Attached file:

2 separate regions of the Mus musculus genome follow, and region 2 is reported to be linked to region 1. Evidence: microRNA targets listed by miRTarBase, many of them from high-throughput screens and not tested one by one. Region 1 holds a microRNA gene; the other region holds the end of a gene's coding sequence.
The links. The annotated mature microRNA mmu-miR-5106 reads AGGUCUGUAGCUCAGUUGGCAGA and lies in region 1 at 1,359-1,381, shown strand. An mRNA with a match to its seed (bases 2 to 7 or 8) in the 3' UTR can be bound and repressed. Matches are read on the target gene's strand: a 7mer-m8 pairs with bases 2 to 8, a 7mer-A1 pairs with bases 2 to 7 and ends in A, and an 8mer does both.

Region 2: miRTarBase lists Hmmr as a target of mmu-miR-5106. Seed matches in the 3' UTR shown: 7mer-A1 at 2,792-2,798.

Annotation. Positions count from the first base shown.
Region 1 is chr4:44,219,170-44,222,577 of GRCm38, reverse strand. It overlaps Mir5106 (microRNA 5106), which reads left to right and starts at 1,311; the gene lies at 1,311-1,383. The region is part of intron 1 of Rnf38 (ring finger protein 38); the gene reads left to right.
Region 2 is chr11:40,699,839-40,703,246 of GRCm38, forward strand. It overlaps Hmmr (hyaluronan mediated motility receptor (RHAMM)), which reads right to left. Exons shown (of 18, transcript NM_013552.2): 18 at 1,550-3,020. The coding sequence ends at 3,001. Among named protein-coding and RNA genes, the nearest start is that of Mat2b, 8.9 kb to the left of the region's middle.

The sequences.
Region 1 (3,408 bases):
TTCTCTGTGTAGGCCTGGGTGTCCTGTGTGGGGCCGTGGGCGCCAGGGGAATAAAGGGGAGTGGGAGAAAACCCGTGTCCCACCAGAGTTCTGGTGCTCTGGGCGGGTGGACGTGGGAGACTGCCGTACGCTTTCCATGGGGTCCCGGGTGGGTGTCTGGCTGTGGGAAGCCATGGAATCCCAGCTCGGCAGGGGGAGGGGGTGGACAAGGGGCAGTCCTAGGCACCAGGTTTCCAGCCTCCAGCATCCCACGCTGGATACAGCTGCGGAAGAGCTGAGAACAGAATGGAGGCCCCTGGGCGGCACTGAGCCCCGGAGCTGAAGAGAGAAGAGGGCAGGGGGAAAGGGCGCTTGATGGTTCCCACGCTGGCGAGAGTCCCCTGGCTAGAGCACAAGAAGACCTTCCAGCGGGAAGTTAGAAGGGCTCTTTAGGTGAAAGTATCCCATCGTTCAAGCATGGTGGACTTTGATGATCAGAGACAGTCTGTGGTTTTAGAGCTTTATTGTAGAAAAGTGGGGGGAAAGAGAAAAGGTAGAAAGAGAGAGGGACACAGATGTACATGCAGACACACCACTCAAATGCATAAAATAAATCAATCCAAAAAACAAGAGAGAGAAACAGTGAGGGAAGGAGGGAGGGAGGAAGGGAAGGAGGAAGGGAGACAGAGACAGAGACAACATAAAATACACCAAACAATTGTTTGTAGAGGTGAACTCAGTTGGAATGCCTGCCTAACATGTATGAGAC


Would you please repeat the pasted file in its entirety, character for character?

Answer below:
2 separate regions of the Mus musculus genome follow, and region 2 is reported to be linked to region 1. Evidence: microRNA targets listed by miRTarBase, many of them from high-throughput screens and not tested one by one. Region 1 holds a microRNA gene; the other region holds the end of a gene's coding sequence.
The links. The annotated mature microRNA mmu-miR-5106 reads AGGUCUGUAGCUCAGUUGGCAGA and lies in region 1 at 1,359-1,381, shown strand. An mRNA with a match to its seed (bases 2 to 7 or 8) in the 3' UTR can be bound and repressed. Matches are read on the target gene's strand: a 7mer-m8 pairs with bases 2 to 8, a 7mer-A1 pairs with bases 2 to 7 and ends in A, and an 8mer does both.

Region 2: miRTarBase lists Hmmr as a target of mmu-miR-5106. Seed matches in the 3' UTR shown: 7mer-A1 at 2,792-2,798.

Annotation. Positions count from the first base shown.
Region 1 is chr4:44,219,170-44,222,577 of GRCm38, reverse strand. It overlaps Mir5106 (microRNA 5106), which reads left to right and starts at 1,311; the gene lies at 1,311-1,383. The region is part of intron 1 of Rnf38 (ring finger protein 38); the gene reads left to right.
Region 2 is chr11:40,699,839-40,703,246 of GRCm38, forward strand. It overlaps Hmmr (hyaluronan mediated motility receptor (RHAMM)), which reads right to left. Exons shown (of 18, transcript NM_013552.2): 18 at 1,550-3,020. The coding sequence ends at 3,001. Among named protein-coding and RNA genes, the nearest start is that of Mat2b, 8.9 kb to the left of the region's middle.

The sequences.
Region 1 (3,408 bases):
TTCTCTGTGTAGGCCTGGGTGTCCTGTGTGGGGCCGTGGGCGCCAGGGGAATAAAGGGGAGTGGGAGAAAACCCGTGTCCCACCAGAGTTCTGGTGCTCTGGGCGGGTGGACGTGGGAGACTGCCGTACGCTTTCCATGGGGTCCCGGGTGGGTGTCTGGCTGTGGGAAGCCATGGAATCCCAGCTCGGCAGGGGGAGGGGGTGGACAAGGGGCAGTCCTAGGCACCAGGTTTCCAGCCTCCAGCATCCCACGCTGGATACAGCTGCGGAAGAGCTGAGAACAGAATGGAGGCCCCTGGGCGGCACTGAGCCCCGGAGCTGAAGAGAGAAGAGGGCAGGGGGAAAGGGCGCTTGATGGTTCCCACGCTGGCGAGAGTCCCCTGGCTAGAGCACAAGAAGACCTTCCAGCGGGAAGTTAGAAGGGCTCTTTAGGTGAAAGTATCCCATCGTTCAAGCATGGTGGACTTTGATGATCAGAGACAGTCTGTGGTTTTAGAGCTTTATTGTAGAAAAGTGGGGGGAAAGAGAAAAGGTAGAAAGAGAGAGGGACACAGATGTACATGCAGACACACCACTCAAATGCATAAAATAAATCAATCCAAAAAACAAGAGAGAGAAACAGTGAGGGAAGGAGGGAGGGAGGAAGGGAAGGAGGAAGGGAGACAGAGACAGAGACAACATAAAATACACCAAACAATTGTTTGTAGAGGTGAACTCAGTTGGAATGCCTGCCTAACATGTATGAGAC